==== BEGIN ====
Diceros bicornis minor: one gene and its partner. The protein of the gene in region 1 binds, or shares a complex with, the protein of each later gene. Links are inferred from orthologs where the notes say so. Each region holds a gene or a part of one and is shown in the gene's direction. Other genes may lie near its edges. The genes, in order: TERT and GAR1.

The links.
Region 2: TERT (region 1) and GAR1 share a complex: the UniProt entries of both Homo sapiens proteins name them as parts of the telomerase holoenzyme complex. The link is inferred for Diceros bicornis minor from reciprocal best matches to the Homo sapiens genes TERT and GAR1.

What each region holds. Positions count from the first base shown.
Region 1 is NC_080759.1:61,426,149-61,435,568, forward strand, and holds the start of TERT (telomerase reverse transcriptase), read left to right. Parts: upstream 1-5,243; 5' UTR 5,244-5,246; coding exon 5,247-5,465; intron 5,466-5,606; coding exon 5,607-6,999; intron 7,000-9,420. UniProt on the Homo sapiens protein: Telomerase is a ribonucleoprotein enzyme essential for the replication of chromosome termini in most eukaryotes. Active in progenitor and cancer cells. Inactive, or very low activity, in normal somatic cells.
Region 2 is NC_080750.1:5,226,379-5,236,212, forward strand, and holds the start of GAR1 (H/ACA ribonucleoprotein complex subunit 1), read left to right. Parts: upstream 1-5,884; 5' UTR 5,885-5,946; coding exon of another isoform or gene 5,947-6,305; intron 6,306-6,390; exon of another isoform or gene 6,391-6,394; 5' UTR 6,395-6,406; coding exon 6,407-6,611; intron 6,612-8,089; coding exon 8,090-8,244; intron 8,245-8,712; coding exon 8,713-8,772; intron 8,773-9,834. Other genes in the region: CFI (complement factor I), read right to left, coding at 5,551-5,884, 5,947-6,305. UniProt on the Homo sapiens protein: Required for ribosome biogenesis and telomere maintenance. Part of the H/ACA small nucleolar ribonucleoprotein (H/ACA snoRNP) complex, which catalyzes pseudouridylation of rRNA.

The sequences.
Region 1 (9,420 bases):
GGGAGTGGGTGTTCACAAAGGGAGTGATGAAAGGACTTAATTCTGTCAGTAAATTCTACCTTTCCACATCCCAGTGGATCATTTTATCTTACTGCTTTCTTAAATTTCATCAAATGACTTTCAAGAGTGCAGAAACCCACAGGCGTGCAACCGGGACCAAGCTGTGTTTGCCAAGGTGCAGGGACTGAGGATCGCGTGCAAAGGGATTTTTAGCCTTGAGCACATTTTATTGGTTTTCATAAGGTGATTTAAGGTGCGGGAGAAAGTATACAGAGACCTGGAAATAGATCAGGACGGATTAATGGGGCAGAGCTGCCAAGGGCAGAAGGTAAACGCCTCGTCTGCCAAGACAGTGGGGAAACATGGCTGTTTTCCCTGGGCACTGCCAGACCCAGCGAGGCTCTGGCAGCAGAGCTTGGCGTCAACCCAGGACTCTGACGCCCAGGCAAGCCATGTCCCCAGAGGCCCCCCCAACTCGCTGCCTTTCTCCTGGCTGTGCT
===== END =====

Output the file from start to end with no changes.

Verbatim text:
Diceros bicornis minor: one gene and its partner. The protein of the gene in region 1 binds, or shares a complex with, the protein of each later gene. Links are inferred from orthologs where the notes say so. Each region holds a gene or a part of one and is shown in the gene's direction. Other genes may lie near its edges. The genes, in order: TERT and GAR1.

The links.
Region 2: TERT (region 1) and GAR1 share a complex: the UniProt entries of both Homo sapiens proteins name them as parts of the telomerase holoenzyme complex. The link is inferred for Diceros bicornis minor from reciprocal best matches to the Homo sapiens genes TERT and GAR1.

What each region holds. Positions count from the first base shown.
Region 1 is NC_080759.1:61,426,149-61,435,568, forward strand, and holds the start of TERT (telomerase reverse transcriptase), read left to right. Parts: upstream 1-5,243; 5' UTR 5,244-5,246; coding exon 5,247-5,465; intron 5,466-5,606; coding exon 5,607-6,999; intron 7,000-9,420. UniProt on the Homo sapiens protein: Telomerase is a ribonucleoprotein enzyme essential for the replication of chromosome termini in most eukaryotes. Active in progenitor and cancer cells. Inactive, or very low activity, in normal somatic cells.
Region 2 is NC_080750.1:5,226,379-5,236,212, forward strand, and holds the start of GAR1 (H/ACA ribonucleoprotein complex subunit 1), read left to right. Parts: upstream 1-5,884; 5' UTR 5,885-5,946; coding exon of another isoform or gene 5,947-6,305; intron 6,306-6,390; exon of another isoform or gene 6,391-6,394; 5' UTR 6,395-6,406; coding exon 6,407-6,611; intron 6,612-8,089; coding exon 8,090-8,244; intron 8,245-8,712; coding exon 8,713-8,772; intron 8,773-9,834. Other genes in the region: CFI (complement factor I), read right to left, coding at 5,551-5,884, 5,947-6,305. UniProt on the Homo sapiens protein: Required for ribosome biogenesis and telomere maintenance. Part of the H/ACA small nucleolar ribonucleoprotein (H/ACA snoRNP) complex, which catalyzes pseudouridylation of rRNA.

The sequences.
Region 1 (9,420 bases):
GGGAGTGGGTGTTCACAAAGGGAGTGATGAAAGGACTTAATTCTGTCAGTAAATTCTACCTTTCCACATCCCAGTGGATCATTTTATCTTACTGCTTTCTTAAATTTCATCAAATGACTTTCAAGAGTGCAGAAACCCACAGGCGTGCAACCGGGACCAAGCTGTGTTTGCCAAGGTGCAGGGACTGAGGATCGCGTGCAAAGGGATTTTTAGCCTTGAGCACATTTTATTGGTTTTCATAAGGTGATTTAAGGTGCGGGAGAAAGTATACAGAGACCTGGAAATAGATCAGGACGGATTAATGGGGCAGAGCTGCCAAGGGCAGAAGGTAAACGCCTCGTCTGCCAAGACAGTGGGGAAACATGGCTGTTTTCCCTGGGCACTGCCAGACCCAGCGAGGCTCTGGCAGCAGAGCTTGGCGTCAACCCAGGACTCTGACGCCCAGGCAAGCCATGTCCCCAGAGGCCCCCCCAACTCGCTGCCTTTCTCCTGGCTGTGCT